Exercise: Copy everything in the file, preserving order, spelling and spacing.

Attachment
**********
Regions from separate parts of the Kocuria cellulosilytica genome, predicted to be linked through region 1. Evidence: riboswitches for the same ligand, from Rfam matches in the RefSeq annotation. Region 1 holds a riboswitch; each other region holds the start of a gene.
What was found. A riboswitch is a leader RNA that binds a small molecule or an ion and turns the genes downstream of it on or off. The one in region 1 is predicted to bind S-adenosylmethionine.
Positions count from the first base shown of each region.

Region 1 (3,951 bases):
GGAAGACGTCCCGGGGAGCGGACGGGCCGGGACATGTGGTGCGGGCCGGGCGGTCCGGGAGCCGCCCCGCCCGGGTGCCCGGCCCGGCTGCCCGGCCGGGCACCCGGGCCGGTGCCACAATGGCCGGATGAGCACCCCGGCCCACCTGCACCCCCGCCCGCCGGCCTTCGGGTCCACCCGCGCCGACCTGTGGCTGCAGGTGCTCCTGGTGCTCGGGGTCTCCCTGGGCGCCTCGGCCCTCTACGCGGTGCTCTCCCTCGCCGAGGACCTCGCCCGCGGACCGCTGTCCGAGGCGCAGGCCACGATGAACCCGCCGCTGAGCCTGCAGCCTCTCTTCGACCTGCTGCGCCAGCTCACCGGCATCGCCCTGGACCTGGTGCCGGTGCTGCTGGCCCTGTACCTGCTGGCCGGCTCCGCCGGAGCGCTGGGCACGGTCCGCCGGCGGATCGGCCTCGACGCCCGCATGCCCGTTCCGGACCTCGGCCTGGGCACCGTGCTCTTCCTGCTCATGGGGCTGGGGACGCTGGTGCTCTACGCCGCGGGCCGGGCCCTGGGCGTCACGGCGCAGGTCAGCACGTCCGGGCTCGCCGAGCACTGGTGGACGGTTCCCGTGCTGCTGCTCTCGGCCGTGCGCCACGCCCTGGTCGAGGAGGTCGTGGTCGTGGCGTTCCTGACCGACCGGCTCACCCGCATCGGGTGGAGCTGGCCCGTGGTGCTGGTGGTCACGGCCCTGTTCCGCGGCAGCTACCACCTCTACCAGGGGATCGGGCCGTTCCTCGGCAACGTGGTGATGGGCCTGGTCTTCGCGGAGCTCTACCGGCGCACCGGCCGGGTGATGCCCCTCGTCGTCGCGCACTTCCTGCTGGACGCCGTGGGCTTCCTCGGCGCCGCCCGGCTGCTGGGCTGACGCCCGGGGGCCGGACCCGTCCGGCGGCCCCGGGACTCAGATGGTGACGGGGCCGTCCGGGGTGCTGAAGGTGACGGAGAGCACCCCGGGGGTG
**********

Regions from separate parts of the Kocuria cellulosilytica genome, predicted to be linked through region 1. Evidence: riboswitches for the same ligand, from Rfam matches in the RefSeq annotation. Region 1 holds a riboswitch; each other region holds the start of a gene.
What was found. A riboswitch is a leader RNA that binds a small molecule or an ion and turns the genes downstream of it on or off. The one in region 1 is predicted to bind S-adenosylmethionine.
Positions count from the first base shown of each region.

Region 1 (3,951 bases):
GGAAGACGTCCCGGGGAGCGGACGGGCCGGGACATGTGGTGCGGGCCGGGCGGTCCGGGAGCCGCCCCGCCCGGGTGCCCGGCCCGGCTGCCCGGCCGGGCACCCGGGCCGGTGCCACAATGGCCGGATGAGCACCCCGGCCCACCTGCACCCCCGCCCGCCGGCCTTCGGGTCCACCCGCGCCGACCTGTGGCTGCAGGTGCTCCTGGTGCTCGGGGTCTCCCTGGGCGCCTCGGCCCTCTACGCGGTGCTCTCCCTCGCCGAGGACCTCGCCCGCGGACCGCTGTCCGAGGCGCAGGCCACGATGAACCCGCCGCTGAGCCTGCAGCCTCTCTTCGACCTGCTGCGCCAGCTCACCGGCATCGCCCTGGACCTGGTGCCGGTGCTGCTGGCCCTGTACCTGCTGGCCGGCTCCGCCGGAGCGCTGGGCACGGTCCGCCGGCGGATCGGCCTCGACGCCCGCATGCCCGTTCCGGACCTCGGCCTGGGCACCGTGCTCTTCCTGCTCATGGGGCTGGGGACGCTGGTGCTCTACGCCGCGGGCCGGGCCCTGGGCGTCACGGCGCAGGTCAGCACGTCCGGGCTCGCCGAGCACTGGTGGACGGTTCCCGTGCTGCTGCTCTCGGCCGTGCGCCACGCCCTGGTCGAGGAGGTCGTGGTCGTGGCGTTCCTGACCGACCGGCTCACCCGCATCGGGTGGAGCTGGCCCGTGGTGCTGGTGGTCACGGCCCTGTTCCGCGGCAGCTACCACCTCTACCAGGGGATCGGGCCGTTCCTCGGCAACGTGGTGATGGGCCTGGTCTTCGCGGAGCTCTACCGGCGCACCGGCCGGGTGATGCCCCTCGTCGTCGCGCACTTCCTGCTGGACGCCGTGGGCTTCCTCGGCGCCGCCCGGCTGCTGGGCTGACGCCCGGGGGCCGGACCCGTCCGGCGGCCCCGGGACTCAGATGGTGACGGGGCCGTCCGGGGTGCTGAAGGTGACGGAGAGCACCCCGGGGGTG